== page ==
Jars of Clay

St. Paul says we have this treasure in jars of clay. (2 Co. 4:7)  What is the treasure and what are the jars of clay?  

The treasure is Christ and the power of the Holy Spirit in us.  The jars of clay are we who have accepted Christ, who have been baptized into his church, who have opened the door of our hearts to experience his presence and the release of the power of the Holy Spirit in our lives.

But this treasure is not just for us, but also for the people and circumstances in our lives.  To release the treasure, the jars of clay need to be broken.  We need to be broken of our pride, our agendas and of doing things “my way.”  “A broken and contrite heart you will not despise.” (Ps. 51:17)

My self-focused nature is often the greatest obstacle to my sharing the treasure of God’s love with my family, friends and strangers that enter into my daily life.  It is amazing how easily I can forget that Christ lives in me when responding to an unsolicited phone caller, a store clerk who doesn’t seem to meet my expectations or the interruption of my plans for the day by a loved one.

It is interesting that Paul used the word-picture of a jar of clay rather than one of iron.  From his own self-described experience, he knows that we are weak vessels when it comes to holding God’s presence, love and willingness to sacrifice.

Yet as we share this treasure, the light of Christ, his love, truth and sacrifice will shine in the darkness of the world surrounding us even if the darkness does not understand it.  We must remember that one of Jesus’ harshest responses in all of scripture was directed at the servant who buried the talent given to him instead of investing and risking it for God’s kingdom.  Jesus concluded the parable by saying, “And throw that worthless servant outside into the darkness where there will be weeping and gnashing of teeth.” (Mt. 25:30)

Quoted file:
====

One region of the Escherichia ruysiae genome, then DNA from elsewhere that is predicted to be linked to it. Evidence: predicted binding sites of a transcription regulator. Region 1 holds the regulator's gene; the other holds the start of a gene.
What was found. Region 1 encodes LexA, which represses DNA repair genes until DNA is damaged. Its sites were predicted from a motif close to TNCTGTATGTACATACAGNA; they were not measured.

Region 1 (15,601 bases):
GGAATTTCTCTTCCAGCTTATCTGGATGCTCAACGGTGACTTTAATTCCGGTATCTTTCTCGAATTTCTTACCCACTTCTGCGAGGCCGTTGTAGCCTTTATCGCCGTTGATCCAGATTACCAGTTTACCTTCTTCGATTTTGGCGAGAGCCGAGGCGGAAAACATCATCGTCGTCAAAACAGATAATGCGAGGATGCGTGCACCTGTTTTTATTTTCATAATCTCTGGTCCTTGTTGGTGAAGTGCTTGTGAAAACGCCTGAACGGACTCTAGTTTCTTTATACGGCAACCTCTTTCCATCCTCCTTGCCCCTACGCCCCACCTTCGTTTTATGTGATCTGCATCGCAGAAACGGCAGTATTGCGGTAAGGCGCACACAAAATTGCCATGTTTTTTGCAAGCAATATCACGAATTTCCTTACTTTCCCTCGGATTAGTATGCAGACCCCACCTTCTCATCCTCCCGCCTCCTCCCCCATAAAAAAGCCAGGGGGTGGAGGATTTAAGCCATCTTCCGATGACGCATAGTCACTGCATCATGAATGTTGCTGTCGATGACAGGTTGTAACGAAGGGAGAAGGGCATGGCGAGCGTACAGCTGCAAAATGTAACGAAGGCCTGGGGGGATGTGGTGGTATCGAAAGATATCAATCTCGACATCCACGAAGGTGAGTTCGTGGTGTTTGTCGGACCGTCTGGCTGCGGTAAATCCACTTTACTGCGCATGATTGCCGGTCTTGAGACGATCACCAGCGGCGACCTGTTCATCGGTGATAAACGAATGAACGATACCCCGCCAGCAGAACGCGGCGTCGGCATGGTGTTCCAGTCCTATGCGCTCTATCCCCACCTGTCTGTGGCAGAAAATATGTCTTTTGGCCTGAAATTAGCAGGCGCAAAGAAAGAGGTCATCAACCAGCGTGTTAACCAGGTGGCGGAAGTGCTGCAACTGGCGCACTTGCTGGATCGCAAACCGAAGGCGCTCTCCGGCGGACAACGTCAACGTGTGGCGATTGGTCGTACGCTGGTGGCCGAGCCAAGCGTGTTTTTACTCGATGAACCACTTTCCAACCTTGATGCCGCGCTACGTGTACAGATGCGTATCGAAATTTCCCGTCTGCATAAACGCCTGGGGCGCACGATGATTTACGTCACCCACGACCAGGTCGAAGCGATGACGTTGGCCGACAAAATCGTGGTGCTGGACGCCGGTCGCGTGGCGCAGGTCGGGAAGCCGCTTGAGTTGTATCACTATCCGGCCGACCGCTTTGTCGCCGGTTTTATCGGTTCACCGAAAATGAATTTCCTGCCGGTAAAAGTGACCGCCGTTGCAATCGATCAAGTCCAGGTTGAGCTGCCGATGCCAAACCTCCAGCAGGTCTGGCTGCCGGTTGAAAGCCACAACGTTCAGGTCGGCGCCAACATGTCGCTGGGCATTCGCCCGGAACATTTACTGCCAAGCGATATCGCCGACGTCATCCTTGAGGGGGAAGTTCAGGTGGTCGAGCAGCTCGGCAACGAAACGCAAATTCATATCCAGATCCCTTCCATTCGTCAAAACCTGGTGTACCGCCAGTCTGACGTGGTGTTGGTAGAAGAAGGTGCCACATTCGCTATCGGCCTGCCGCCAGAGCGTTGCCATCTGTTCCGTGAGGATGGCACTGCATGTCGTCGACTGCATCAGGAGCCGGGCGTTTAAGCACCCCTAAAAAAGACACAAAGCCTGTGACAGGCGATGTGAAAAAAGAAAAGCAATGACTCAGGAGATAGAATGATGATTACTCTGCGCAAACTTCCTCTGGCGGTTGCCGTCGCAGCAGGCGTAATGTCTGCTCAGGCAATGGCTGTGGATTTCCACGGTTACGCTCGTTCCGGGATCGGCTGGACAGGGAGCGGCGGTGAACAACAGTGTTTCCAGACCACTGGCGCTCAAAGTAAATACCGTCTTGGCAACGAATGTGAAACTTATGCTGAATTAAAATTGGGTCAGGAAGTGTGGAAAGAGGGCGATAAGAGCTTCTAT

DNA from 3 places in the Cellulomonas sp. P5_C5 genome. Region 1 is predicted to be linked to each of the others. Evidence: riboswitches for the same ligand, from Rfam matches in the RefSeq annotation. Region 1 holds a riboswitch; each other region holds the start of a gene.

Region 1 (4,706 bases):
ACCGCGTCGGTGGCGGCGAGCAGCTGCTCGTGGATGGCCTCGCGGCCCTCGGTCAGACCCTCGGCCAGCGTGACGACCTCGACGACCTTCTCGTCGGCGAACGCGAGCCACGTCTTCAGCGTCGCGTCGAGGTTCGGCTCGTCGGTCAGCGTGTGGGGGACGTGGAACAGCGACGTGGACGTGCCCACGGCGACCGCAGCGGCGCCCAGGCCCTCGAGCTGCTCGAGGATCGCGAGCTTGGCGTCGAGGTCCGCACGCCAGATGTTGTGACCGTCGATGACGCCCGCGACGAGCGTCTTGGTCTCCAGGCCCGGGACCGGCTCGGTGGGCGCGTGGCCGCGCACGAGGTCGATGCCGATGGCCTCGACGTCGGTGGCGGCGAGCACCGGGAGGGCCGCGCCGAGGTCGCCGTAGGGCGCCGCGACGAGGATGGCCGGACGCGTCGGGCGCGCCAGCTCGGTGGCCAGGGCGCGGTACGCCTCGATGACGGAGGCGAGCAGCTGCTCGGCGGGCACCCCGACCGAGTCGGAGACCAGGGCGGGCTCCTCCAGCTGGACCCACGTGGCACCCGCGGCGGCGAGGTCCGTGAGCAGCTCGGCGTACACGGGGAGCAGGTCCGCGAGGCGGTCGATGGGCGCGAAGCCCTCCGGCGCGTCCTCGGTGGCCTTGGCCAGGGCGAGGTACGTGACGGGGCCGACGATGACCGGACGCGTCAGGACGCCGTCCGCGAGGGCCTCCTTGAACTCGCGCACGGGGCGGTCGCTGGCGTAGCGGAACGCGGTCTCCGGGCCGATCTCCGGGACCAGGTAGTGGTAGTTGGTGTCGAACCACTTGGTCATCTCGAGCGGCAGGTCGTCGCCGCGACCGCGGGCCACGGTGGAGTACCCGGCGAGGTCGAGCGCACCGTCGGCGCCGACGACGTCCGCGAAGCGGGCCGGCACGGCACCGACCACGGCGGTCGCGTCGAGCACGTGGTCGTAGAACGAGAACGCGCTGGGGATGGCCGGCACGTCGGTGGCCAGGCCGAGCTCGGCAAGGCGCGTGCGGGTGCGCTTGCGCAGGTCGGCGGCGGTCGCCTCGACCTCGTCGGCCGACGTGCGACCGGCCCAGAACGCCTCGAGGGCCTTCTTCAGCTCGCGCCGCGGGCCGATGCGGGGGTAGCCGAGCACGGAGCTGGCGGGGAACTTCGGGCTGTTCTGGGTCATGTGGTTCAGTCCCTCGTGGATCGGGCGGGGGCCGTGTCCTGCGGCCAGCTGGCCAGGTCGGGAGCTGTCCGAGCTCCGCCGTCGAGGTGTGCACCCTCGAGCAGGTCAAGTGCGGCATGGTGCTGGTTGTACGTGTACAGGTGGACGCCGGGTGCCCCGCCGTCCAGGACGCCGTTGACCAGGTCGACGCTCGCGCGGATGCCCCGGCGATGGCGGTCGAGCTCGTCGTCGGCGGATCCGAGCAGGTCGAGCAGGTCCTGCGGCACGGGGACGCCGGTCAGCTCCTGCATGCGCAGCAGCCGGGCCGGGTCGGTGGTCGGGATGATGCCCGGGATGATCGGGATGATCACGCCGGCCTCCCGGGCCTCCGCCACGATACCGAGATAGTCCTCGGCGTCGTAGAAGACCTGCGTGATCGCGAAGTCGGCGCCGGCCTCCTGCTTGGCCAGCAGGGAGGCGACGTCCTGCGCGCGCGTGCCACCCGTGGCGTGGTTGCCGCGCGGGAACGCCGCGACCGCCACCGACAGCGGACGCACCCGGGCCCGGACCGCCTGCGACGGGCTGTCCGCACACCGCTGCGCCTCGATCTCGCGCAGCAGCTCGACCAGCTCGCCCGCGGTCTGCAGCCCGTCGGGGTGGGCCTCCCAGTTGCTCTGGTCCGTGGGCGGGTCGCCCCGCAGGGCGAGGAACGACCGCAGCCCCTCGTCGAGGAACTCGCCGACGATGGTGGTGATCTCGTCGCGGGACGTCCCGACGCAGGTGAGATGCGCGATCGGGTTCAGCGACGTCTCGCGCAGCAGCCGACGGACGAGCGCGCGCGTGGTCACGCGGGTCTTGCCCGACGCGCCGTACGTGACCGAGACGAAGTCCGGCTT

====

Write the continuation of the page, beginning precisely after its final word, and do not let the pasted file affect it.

There are of course countless ways to share this treasure.  Let me offer one example.  One day I was having lunch with one of the executives of the company where I worked and he started to share with me how his wife of more than 40 years had left him due to some actions on his part.  I could tell that he was very distraught over both his actions and her response.  After listening to him for more than an hour as he described their life and the recent developments, I asked him if I could pray with him.   He said yes, I reached across the table, took hold his arm and prayed that God would give him courage to say he was sorry and ask his wife to forgive him; that she would be open to receive his request and the grace to forgive.  He was not necessarily a religious person, but by God’s grace they reconciled.  He subsequently retired and died of cancer a couple of years later in her love and care.

“We have this treasure in jars of clay to show that this all-surpassing power is from God and not from us.”

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